After a lovely meal in Ballinacourty House with cep99 and andreabelfast, I had noticed a new cache pop up on the map with nothing logged online yet. It was placed just outside the campsite so I assumed some of the campers would have nabbed FTF already, but The_Mother and I stopped for a look on our way in. After we were joined by buachaill and polkatart, we were surprised to see a blank log book after making the find! I think everyone inside was enjoying the geochat too much to notice a new cache. That, and the terrible data connection in the area!
We finally made it inside the event, where the campsite had kindly allowed the use of the games room for our group, as the gazebo that had been erected looked like it could take flight at any moment! Geocaching Shop Ireland were displaying their wares and I managed to restrain myself enough and limit my purchasing to another album for my coins (though I was very tempted by a gorgeous wooden box to keep them all in!). Also on display was Slatey, the MEGA Slate Eclectic Penguin (TB442Y0), which won Best Trackable at the recent Geocaching Awards for UK and Ireland.
There was just time for a few more geocaches before it got too dark and we headed back to our B&B in Tipperary town.
Galtee Mountain Trail CITO
On Sunday morning, we were on the road towards the Glen of Aherlow once again to attend the Galtee mountain trail CITO (GC6NV61). On the way, we drove down quite a few boreens and it struck me that these little roads are the definition of rural Ireland. A boreen is a narrow country road with room for only one car, either completely unpaved or if paved, with a strip of grass running down the middle. The word boreen comes from the gaelic bóithrín, essentially meaning ‘little road’. Though they may be narrow, the speed limit is usually at least 80km/h, so it may be best to avoid these if you’re a nervous driver!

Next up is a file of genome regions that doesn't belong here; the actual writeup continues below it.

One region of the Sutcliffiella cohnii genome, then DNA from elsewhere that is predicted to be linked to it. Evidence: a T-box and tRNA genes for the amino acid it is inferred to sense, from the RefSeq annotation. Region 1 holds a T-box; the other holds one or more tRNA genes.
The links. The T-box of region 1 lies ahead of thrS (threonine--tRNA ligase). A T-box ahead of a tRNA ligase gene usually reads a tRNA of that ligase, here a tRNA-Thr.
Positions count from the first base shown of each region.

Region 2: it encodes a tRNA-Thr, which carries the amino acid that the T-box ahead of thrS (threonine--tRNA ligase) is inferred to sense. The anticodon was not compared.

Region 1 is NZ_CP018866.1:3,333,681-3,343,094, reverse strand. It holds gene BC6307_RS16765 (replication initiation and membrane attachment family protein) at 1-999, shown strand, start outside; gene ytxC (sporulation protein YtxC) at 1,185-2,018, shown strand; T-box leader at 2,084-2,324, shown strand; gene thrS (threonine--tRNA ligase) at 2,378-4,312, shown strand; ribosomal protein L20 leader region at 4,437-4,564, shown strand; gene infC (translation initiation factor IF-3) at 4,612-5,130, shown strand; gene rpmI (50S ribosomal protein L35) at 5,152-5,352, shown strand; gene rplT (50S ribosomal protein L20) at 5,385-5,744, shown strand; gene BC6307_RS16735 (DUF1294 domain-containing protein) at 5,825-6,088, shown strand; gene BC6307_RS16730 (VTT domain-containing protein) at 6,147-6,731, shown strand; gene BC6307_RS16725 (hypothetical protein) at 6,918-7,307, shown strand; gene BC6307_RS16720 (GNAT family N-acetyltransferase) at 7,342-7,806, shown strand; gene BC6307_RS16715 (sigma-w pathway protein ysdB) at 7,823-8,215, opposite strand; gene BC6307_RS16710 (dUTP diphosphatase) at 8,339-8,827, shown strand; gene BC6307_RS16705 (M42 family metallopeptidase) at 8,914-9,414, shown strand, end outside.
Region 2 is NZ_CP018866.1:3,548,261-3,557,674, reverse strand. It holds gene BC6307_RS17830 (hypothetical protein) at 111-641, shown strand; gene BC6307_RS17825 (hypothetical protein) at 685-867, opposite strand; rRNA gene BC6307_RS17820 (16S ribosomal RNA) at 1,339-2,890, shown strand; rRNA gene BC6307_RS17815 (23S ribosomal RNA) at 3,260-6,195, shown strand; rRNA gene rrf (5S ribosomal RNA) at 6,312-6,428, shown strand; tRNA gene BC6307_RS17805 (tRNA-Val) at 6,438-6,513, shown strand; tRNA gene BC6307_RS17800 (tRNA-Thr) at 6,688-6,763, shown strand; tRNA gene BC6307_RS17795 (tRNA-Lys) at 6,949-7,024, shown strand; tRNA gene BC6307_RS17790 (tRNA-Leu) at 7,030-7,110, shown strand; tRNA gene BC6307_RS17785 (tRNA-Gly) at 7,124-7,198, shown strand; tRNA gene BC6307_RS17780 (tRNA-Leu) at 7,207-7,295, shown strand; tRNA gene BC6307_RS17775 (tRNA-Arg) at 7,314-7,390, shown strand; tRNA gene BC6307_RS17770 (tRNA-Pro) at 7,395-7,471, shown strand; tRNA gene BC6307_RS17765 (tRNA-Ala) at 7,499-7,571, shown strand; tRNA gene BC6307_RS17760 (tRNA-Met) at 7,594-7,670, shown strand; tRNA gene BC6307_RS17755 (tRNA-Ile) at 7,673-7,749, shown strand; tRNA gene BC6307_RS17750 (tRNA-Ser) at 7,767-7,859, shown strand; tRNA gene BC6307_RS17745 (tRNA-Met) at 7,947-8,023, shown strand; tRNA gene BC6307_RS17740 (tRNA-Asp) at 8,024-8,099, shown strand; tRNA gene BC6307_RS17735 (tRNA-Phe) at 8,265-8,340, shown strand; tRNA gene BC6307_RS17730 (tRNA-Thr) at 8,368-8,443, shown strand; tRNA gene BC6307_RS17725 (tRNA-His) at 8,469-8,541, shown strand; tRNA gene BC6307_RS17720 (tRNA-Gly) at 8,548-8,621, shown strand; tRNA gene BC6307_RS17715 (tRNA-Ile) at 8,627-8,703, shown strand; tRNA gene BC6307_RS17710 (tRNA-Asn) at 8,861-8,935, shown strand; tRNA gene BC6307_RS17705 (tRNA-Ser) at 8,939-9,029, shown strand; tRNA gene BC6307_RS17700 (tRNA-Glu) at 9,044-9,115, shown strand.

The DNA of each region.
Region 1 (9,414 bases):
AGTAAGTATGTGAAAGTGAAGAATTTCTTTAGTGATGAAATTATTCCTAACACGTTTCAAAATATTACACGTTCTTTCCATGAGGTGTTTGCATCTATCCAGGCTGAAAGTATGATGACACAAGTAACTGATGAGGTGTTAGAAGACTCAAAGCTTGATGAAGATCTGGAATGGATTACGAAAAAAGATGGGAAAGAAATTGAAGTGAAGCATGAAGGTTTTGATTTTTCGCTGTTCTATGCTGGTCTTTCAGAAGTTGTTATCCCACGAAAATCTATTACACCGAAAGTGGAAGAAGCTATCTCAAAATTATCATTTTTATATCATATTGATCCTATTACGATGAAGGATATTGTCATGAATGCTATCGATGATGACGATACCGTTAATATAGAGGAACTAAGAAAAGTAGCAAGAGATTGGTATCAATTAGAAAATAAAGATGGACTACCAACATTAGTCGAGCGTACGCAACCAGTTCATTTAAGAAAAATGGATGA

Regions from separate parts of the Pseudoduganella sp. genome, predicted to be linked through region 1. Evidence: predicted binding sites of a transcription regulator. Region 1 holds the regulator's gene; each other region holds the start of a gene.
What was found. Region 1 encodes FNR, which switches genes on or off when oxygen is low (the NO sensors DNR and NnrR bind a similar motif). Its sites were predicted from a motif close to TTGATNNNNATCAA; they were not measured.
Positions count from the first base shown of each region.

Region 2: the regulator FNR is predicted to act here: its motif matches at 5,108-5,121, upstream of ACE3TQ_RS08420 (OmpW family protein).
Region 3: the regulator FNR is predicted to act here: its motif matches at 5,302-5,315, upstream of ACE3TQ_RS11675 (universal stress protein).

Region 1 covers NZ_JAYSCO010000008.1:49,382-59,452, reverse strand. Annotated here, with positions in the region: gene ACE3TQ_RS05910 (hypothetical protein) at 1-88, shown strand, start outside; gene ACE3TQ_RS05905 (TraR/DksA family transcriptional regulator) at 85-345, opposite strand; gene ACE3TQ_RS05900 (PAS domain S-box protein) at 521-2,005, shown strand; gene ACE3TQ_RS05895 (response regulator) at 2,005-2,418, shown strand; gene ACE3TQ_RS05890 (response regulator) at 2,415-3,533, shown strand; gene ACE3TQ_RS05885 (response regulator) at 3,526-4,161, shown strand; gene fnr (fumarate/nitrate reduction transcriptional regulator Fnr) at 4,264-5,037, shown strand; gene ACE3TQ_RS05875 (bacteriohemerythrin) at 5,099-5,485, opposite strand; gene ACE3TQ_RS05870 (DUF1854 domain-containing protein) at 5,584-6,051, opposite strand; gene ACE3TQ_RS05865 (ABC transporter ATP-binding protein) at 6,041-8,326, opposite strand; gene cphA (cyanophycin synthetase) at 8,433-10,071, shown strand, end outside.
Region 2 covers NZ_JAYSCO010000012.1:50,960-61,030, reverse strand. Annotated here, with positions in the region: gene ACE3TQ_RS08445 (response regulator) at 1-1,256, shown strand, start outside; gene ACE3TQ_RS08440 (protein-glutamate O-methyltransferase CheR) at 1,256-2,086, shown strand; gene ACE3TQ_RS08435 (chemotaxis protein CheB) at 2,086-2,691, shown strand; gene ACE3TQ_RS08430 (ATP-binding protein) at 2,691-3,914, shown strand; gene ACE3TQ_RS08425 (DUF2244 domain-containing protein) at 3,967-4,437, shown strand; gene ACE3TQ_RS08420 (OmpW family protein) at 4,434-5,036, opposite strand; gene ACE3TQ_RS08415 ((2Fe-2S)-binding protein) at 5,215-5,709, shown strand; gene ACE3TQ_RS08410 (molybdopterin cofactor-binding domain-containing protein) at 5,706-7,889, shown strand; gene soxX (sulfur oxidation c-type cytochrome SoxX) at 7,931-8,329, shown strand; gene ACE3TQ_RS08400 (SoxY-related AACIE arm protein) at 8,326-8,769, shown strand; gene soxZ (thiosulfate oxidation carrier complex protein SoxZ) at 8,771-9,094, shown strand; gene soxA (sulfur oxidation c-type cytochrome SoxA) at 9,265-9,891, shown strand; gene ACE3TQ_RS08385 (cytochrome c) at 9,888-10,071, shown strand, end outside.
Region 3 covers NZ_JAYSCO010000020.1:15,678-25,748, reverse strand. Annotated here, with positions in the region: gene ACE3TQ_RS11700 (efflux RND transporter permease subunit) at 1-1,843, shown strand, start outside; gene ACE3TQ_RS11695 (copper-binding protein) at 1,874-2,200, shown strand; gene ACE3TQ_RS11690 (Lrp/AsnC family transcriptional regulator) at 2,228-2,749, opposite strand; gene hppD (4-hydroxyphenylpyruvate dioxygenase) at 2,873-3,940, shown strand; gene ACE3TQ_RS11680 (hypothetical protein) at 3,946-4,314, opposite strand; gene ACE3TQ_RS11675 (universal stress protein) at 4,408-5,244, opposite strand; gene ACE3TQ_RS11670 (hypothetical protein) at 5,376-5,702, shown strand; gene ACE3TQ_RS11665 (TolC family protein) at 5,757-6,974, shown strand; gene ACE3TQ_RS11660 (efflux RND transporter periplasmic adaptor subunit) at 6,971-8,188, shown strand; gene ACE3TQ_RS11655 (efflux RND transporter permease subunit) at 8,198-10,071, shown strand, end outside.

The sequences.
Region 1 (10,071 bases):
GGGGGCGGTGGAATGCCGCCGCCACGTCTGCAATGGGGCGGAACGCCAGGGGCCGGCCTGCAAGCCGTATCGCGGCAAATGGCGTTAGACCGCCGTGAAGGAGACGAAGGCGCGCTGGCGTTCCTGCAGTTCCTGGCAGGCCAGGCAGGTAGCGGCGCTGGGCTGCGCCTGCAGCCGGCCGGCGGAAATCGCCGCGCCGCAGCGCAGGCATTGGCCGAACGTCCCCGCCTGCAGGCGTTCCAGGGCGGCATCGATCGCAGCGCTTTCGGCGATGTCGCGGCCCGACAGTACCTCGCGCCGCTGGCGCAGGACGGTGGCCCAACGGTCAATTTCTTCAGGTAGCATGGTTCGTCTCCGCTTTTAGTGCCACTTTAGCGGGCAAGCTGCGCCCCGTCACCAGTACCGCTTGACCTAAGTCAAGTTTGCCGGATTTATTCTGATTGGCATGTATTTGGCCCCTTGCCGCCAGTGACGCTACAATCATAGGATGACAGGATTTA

But I digress. After being sent awry by my Garmin nüvi and taking the wrong turn, we quickly righted ourselves and arrived at GZ only 7 minutes late. Small groups were formed and we all picked a trail to go in search for litter. However, there wasn’t really any. It’s a testament to the locals and the hillwalkers who use the trails that they generally bring their litter home with them and leave the routes looking so clean.
We enjoyed the walk regardless, despite the day being quite dull – the wild mountain heather along the trail brightened up our way. The obligatory group photos were taken back at GZ, with just a few people missing and I decided a CITO selfie was in order too (this may become a tradition!)
On the way home, we stopped in the town of Cashel to pick up a few smileys and see the famous Rock of Cashel. Our first find was Hore Abbey (GC4NFPF) and a place I wouldn’t have known about if it wasn’t for geocaching. The Rock of Cashel tends to eclipse all other notable features in the town, but Hore Abbey is a magnificent ruined monastery, worthy of a visit on its own and decidedly less teeming with tourists.
The Abbey was originally Benedictine but given to the Cistercian monks by Archbishop David MacCearbhaill in the 13th Century.
There are two caches in the town relating to the iconic Rock of Cashel: one close to the walls and another further away that gives you a good view of the entire site. We found This Is Near, But The One Out The Road Is Far Away (GC52GET) first, located just outside the walls of the site.
The Rock of Cashel is also known as St. Patrick’s Rock, most likely because it’s the reputed site of the conversion to Christianity of Aenghus, the King of Munster, by St. Patrick in the 5th century AD. The site has a number of buildings mostly dating from the 12th and 13th Centuries.
The last cache on our way out was Rock of Cache (GC1Y6QR), with a nice view to the Rock and a great way to end the weekend’s caching, aside from the massive rip I got in my favourite geocaching trousers, which meant they had to go in the bin when I got home 😦 The things we do to get a cache!
Have you found any amazing historical ruins while out caching? Let me know in the comments!